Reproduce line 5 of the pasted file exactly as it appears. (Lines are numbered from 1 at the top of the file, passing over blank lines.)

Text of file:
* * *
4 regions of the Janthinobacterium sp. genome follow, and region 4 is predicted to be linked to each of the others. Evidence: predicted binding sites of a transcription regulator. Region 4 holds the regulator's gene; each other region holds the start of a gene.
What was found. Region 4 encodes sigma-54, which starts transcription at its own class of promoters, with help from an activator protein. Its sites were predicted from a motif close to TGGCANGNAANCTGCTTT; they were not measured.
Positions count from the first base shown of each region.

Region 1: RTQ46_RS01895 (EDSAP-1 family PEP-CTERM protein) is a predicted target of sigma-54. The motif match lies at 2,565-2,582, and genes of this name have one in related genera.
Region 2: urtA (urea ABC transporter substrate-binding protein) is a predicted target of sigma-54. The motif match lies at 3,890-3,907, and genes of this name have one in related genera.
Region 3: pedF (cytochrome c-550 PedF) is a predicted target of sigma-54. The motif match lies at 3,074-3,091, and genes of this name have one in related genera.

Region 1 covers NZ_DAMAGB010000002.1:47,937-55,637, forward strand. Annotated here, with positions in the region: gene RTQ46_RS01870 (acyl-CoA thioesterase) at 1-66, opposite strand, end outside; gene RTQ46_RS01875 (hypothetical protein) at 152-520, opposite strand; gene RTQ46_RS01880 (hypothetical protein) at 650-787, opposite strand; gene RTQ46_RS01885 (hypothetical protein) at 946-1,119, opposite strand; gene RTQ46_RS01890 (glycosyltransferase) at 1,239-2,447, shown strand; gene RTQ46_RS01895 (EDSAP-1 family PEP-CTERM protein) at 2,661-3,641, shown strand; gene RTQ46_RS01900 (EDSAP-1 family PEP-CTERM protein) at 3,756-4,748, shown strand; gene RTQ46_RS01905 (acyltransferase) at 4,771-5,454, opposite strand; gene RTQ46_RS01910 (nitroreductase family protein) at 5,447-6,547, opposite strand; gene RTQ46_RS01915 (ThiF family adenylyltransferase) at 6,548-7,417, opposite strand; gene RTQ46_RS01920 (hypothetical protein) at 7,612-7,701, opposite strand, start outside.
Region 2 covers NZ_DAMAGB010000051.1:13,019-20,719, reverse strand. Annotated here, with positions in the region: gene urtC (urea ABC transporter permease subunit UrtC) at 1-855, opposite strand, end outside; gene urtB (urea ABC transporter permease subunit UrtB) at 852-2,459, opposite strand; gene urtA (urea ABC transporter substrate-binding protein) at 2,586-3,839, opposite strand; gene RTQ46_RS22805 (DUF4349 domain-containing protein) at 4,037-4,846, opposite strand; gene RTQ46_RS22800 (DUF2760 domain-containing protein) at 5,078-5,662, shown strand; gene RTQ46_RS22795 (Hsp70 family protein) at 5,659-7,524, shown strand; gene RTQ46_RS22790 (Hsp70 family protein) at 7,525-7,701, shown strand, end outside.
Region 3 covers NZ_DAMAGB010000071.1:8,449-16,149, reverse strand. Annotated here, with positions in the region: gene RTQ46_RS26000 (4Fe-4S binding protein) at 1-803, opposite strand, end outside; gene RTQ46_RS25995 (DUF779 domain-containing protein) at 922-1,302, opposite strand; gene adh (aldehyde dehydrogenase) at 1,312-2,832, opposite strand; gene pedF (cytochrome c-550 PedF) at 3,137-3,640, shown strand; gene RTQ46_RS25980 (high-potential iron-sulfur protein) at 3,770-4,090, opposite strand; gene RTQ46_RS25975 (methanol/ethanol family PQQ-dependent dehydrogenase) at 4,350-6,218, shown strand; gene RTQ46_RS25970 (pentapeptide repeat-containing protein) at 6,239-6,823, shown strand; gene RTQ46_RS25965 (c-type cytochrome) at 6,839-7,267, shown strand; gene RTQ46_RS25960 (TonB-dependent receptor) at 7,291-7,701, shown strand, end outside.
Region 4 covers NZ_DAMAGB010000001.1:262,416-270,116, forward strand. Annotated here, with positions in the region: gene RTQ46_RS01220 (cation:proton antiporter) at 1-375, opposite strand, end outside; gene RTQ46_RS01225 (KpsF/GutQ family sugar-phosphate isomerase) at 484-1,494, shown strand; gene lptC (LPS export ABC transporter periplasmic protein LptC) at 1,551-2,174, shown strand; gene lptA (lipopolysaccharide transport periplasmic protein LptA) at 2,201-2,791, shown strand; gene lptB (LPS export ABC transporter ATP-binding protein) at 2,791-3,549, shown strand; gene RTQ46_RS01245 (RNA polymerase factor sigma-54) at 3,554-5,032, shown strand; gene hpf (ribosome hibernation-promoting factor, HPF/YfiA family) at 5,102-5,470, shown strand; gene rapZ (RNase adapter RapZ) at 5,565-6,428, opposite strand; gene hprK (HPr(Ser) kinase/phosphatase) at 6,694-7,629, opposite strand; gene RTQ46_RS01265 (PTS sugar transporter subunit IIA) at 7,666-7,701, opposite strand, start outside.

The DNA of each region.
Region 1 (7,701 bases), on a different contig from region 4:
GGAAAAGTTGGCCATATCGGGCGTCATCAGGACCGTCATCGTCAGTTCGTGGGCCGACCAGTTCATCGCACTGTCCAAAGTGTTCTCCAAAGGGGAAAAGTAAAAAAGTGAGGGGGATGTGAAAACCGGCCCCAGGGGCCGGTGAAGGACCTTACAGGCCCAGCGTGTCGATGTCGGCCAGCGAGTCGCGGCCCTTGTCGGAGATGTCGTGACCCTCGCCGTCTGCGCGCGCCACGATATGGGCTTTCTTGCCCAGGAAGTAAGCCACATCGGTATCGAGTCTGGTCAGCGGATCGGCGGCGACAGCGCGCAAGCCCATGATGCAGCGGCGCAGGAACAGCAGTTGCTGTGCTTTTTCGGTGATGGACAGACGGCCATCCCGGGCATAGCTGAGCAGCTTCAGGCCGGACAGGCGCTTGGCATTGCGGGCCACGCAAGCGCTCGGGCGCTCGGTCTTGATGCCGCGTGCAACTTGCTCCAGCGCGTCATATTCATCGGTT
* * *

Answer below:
Region 2: urtA (urea ABC transporter substrate-binding protein) is a predicted target of sigma-54. The motif match lies at 3,890-3,907, and genes of this name have one in related genera.